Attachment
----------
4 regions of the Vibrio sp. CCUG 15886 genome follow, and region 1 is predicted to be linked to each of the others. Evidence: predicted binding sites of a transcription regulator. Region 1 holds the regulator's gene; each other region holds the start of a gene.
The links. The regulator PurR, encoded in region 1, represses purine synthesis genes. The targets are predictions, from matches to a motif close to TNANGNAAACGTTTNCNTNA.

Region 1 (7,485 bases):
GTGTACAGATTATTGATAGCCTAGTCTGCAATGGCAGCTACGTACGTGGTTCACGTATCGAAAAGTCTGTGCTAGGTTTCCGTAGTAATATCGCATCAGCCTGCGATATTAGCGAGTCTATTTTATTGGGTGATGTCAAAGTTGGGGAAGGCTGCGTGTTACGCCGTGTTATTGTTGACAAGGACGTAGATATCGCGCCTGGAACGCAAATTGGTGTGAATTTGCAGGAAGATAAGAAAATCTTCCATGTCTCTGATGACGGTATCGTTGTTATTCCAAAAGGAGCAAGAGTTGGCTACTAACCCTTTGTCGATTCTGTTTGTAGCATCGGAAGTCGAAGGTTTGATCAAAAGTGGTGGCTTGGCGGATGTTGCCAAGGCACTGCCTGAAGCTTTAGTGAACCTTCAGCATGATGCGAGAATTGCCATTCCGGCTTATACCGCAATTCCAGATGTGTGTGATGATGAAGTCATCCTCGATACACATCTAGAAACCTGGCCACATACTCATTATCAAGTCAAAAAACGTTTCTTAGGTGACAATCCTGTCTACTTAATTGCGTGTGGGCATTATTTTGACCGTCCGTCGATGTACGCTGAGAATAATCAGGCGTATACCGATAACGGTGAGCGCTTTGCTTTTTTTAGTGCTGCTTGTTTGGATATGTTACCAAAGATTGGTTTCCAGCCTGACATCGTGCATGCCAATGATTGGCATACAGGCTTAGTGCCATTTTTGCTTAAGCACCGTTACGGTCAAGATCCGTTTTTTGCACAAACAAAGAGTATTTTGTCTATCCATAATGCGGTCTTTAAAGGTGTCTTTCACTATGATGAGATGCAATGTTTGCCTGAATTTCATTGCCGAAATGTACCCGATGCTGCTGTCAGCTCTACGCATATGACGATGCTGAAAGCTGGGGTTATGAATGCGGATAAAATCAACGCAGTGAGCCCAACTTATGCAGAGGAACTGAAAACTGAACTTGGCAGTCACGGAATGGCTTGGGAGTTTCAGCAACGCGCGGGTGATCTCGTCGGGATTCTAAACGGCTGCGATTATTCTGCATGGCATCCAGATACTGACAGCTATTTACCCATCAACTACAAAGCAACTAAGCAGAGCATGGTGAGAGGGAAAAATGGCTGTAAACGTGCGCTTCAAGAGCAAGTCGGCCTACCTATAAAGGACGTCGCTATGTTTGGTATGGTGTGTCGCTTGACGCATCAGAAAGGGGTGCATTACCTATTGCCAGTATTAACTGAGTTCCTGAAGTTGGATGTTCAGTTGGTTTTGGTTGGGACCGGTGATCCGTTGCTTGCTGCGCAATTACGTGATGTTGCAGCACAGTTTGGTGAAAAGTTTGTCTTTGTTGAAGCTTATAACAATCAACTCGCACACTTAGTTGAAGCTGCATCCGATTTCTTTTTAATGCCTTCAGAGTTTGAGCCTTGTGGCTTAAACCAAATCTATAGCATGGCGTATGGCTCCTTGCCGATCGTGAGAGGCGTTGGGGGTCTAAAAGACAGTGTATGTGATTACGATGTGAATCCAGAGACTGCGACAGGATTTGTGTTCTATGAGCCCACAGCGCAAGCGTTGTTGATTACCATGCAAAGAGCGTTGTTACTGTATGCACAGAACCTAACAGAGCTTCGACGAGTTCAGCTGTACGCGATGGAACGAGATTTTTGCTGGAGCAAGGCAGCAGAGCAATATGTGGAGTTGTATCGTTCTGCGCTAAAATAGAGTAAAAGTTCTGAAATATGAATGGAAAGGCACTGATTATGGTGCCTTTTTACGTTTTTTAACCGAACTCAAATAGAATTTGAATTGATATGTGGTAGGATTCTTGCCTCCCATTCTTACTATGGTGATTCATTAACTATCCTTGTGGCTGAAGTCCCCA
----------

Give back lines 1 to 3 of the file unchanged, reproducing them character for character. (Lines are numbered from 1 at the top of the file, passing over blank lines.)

4 regions of the Vibrio sp. CCUG 15886 genome follow, and region 1 is predicted to be linked to each of the others. Evidence: predicted binding sites of a transcription regulator. Region 1 holds the regulator's gene; each other region holds the start of a gene.
The links. The regulator PurR, encoded in region 1, represses purine synthesis genes. The targets are predictions, from matches to a motif close to TNANGNAAACGTTTNCNTNA.

Region 1 (7,485 bases):